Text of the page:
Mission Statement
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I. Origination
      Established in 1987, The Center for Frontier Sciences is an open forum that networks information on the frontier issues of science, medicine, and technology. The Center is dedicated to the open and unbiased examination of any theories, hypotheses, or model that challenge prevailing scientific views using sound scientific methods and reasoning. It does not promote or endorse particular positions, but encourages critical review and healthy skepticism. The Center maintains high academic standards and a neutral profile at all times.
    On its advisory and editorial boards are distinguished researchers, scientists, physicians, theoreticians, and engineers from through-out the world--all of whom agree with the Center's purpose as an outlet for new inquiries and ideas. The Center carries out its mission through:

1.  The publication of its journal, Frontier Perspectives,
2.  Hosting international conferences where scientists share their thoughts on many frontier issues,
3.  An academic lecture series which is open to the public and audio taped,
4.  Internationally networking and exchanging information with scientists and students.

II. Scientific Journal
     In 1990 the Center established Frontier Perspectives, a newsletter, which has grown to become a journal. This semi-annual journal has received considerable acclaim from scholars worldwide. Scientists have the opportunity to publish their latest theories and research findings in Frontier Perspectives and receive important feedback on their work from the scientific community. The journal also contains reports on Center activities, information on new scholarly achievements and ventures at the frontier, upcoming meetings, and new contacts worldwide.
     It consists of both feature articles and invited opinions on the frontier issues of science. Under the direction of its distinguished editorial board manuscripts are peer reviewed. In the review process high academic standards are maintained while allowing frontier ideas to be aired and critically reviewed. The journal's purpose is to raise questions and bring forth debate on frontier issues that hold promise for future breakthroughs. The journal is geared not only to a scientific audience, but to the professional reader as well.

III. International Roundtable Meetings and Proceedings
     In recognition of the contribution that international conferences make to the progress of science, the Center has hosted nine international conferences. The Center implements its mission by globally networking and exchanging information through its conferences, and by bringing together scientists working on similar frontier issues. Through these assemblies existing theories are explored and new theories are developed. Many of the scientists that have met at past conferences have established research collaborations resulting in published scientific papers. The publishing of conference proceedings plays a vital role in the Center's mission and serves to disseminate new discoveries and ideas to the research community and the public.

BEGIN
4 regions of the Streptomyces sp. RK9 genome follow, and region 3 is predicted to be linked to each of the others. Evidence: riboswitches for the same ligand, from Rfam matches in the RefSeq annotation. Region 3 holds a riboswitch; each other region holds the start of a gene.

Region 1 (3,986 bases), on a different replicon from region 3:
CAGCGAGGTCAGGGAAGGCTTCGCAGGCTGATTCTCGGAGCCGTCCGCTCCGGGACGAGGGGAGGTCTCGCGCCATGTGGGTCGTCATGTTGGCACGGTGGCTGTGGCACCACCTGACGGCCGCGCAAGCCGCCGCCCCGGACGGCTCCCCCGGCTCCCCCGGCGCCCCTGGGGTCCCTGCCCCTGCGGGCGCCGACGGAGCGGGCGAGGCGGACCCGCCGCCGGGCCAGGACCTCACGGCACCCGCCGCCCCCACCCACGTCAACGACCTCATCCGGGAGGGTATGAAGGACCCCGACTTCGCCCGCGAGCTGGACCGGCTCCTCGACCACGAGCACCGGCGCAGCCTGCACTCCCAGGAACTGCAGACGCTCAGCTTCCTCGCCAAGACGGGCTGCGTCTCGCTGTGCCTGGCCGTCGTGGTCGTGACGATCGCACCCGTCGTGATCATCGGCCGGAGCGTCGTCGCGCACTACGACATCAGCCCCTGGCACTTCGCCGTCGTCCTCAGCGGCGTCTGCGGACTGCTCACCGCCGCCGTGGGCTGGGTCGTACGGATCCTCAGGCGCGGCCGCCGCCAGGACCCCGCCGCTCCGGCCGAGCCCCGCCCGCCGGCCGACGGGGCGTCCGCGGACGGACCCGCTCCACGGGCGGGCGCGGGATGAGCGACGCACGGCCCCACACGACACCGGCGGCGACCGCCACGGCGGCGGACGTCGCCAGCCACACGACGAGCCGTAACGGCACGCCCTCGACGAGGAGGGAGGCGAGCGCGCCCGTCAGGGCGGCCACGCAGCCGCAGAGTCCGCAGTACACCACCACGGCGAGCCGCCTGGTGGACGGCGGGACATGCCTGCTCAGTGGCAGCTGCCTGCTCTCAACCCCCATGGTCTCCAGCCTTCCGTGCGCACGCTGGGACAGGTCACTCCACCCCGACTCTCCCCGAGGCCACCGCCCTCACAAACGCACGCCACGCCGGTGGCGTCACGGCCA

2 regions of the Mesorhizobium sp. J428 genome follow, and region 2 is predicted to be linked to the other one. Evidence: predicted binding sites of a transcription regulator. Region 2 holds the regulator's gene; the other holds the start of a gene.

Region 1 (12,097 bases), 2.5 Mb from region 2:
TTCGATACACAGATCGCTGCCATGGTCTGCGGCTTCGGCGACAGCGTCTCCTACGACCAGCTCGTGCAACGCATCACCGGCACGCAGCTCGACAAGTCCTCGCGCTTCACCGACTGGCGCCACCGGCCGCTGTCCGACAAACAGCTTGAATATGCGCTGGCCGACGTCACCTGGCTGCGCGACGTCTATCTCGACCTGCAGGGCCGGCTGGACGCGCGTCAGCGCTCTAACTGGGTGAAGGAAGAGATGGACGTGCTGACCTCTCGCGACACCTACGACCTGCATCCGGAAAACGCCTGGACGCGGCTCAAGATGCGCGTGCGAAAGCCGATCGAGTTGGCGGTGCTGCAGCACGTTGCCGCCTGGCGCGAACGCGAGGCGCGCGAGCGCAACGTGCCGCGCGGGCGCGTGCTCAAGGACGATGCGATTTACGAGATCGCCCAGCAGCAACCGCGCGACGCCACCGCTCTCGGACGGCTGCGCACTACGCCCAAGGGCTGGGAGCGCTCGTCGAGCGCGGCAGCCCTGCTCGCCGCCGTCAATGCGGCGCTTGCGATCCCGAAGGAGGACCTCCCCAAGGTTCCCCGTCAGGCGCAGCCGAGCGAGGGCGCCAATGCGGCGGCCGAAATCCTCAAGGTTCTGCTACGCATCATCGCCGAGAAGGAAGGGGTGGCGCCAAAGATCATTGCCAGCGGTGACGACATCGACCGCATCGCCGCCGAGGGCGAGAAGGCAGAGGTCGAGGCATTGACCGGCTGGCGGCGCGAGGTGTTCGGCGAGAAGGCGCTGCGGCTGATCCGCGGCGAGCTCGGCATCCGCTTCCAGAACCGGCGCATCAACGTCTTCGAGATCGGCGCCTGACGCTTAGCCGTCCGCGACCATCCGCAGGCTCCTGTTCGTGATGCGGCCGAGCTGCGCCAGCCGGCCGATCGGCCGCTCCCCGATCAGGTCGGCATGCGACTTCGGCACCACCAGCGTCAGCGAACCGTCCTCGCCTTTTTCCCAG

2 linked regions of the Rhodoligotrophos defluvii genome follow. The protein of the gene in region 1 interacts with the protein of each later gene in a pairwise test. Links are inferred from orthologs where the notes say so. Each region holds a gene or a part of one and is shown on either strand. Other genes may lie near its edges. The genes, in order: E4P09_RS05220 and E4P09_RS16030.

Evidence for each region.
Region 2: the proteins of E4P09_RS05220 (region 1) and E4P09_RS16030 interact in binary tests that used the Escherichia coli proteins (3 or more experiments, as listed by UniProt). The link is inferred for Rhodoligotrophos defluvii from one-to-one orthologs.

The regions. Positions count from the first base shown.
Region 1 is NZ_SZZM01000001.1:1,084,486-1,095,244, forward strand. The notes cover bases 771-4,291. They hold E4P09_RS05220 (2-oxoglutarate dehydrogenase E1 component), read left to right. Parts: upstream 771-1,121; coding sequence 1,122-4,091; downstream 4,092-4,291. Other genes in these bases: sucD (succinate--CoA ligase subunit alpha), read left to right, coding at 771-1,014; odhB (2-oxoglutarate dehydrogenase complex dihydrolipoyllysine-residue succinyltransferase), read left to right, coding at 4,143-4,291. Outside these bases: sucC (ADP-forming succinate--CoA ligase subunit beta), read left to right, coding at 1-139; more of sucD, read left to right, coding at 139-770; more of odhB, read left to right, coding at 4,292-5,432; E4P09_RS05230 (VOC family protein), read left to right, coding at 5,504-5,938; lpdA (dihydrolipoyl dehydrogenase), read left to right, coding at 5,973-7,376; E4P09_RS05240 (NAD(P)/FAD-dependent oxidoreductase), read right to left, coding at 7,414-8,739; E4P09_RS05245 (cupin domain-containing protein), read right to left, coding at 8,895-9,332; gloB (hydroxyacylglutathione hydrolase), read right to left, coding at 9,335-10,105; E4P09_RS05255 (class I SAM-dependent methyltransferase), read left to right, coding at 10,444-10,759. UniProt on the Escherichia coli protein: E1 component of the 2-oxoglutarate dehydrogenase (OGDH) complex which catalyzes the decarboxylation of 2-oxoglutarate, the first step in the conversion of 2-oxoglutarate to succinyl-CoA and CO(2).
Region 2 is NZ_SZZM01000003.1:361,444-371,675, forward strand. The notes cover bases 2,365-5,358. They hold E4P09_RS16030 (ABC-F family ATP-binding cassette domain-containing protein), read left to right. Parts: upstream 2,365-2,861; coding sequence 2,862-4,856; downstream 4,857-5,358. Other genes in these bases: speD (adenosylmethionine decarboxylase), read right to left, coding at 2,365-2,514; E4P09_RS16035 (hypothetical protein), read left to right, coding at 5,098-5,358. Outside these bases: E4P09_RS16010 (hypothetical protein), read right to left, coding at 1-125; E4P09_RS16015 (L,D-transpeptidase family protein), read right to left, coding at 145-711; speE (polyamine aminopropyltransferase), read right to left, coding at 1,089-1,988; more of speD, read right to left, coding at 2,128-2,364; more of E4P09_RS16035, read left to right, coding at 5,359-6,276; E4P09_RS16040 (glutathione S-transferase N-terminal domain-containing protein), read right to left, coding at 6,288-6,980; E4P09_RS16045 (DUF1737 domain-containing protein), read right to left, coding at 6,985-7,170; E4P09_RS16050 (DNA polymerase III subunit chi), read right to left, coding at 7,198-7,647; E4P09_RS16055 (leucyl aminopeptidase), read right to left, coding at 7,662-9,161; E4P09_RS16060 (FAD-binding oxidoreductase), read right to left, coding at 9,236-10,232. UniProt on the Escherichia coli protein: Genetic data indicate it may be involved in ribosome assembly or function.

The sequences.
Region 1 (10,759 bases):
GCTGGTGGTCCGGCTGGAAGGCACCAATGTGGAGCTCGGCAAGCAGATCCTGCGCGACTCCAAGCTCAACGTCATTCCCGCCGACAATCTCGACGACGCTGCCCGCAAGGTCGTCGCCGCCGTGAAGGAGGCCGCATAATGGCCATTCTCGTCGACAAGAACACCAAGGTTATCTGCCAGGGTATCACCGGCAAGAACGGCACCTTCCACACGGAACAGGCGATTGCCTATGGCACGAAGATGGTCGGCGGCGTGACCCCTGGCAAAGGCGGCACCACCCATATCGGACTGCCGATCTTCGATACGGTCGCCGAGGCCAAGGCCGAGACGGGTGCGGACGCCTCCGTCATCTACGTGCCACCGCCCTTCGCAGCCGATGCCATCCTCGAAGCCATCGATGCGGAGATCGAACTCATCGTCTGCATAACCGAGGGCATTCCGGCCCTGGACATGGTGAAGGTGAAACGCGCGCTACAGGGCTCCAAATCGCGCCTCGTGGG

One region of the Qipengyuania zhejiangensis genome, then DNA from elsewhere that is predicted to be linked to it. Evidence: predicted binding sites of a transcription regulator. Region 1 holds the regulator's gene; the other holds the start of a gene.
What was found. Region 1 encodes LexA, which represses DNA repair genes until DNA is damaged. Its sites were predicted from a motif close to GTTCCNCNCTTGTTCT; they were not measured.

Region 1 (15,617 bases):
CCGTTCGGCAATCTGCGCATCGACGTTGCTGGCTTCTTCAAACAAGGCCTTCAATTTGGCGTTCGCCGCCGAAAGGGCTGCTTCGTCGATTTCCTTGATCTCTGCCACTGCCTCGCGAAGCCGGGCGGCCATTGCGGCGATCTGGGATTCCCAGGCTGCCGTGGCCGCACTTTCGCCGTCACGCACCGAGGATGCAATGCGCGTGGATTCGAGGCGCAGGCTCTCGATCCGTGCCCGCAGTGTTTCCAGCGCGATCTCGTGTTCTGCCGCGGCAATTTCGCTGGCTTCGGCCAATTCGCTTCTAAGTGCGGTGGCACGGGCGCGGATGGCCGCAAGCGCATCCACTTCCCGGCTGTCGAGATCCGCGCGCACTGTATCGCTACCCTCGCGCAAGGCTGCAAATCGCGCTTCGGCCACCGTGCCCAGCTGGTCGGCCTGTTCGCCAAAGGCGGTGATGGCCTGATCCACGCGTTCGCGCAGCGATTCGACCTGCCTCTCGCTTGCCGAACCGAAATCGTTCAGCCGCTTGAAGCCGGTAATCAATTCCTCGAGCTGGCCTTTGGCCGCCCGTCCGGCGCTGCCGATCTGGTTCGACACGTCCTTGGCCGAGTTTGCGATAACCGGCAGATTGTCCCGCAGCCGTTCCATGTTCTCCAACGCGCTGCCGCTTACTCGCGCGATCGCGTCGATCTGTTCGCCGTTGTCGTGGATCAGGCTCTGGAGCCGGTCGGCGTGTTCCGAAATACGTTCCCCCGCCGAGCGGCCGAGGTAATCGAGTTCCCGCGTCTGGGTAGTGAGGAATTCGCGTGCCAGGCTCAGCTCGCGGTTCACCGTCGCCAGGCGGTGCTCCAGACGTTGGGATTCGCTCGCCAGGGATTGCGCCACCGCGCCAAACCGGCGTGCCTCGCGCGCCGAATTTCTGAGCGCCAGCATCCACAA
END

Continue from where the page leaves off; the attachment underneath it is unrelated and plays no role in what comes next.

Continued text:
IV. Public Lectures
     The Center has sponsored over 50 lectures on Temple's Main Campus in its ongoing colloquium series. Drs. David Bohm, Gerald Edelman, Lynn Margulis, Bjorn Nordenstrom, and Roger Penrose are among the distinguished list of speakers. Besides the Temple community, the audience for the speaker series consist of faculty and students from surrounding colleges and universities, and members of the local community. These events are free and open to the public and audiotapes are also available.

V. Networking
     Networking and informational exchange play an integral part in building a bridge from the frontier to the mainstream and encouraging interdisciplinary research. In its eleven-year history of meetings, lecture series, and publications, the Center has established an international database consisting of over 5,000 members, libraries, and files of information on new topics in science and medicine. Requests come in daily for information on scientists, centers, research, and organizations dedicated to specific frontier issues. This database is an important tool for the Center in carrying out its mission. Other networking tools include electronic mail and the establishment of the Center's website. The website provides the latest information on the Center's activities and meetings as well as links to other related websites. Working internationally with institutions to keep today's scientists, physicians, and students abreast of frontier issues in science, encouraging review of these issues, and separating the wheat from the chaff stands as a major role for the Center. A fundamental reason for establishing the Center was the belief that the frontier issues of today often become the mainstream science of tomorrow.

VI. Membership
     Scientists and scholars concerned about the future of science and about frontier issues in science, medicine, and technology are invited to become affiliates of the Center and participate in its activities and committees. Members receive Frontier Perspectives and notification of events hosted by the Center. Students are especially encouraged.

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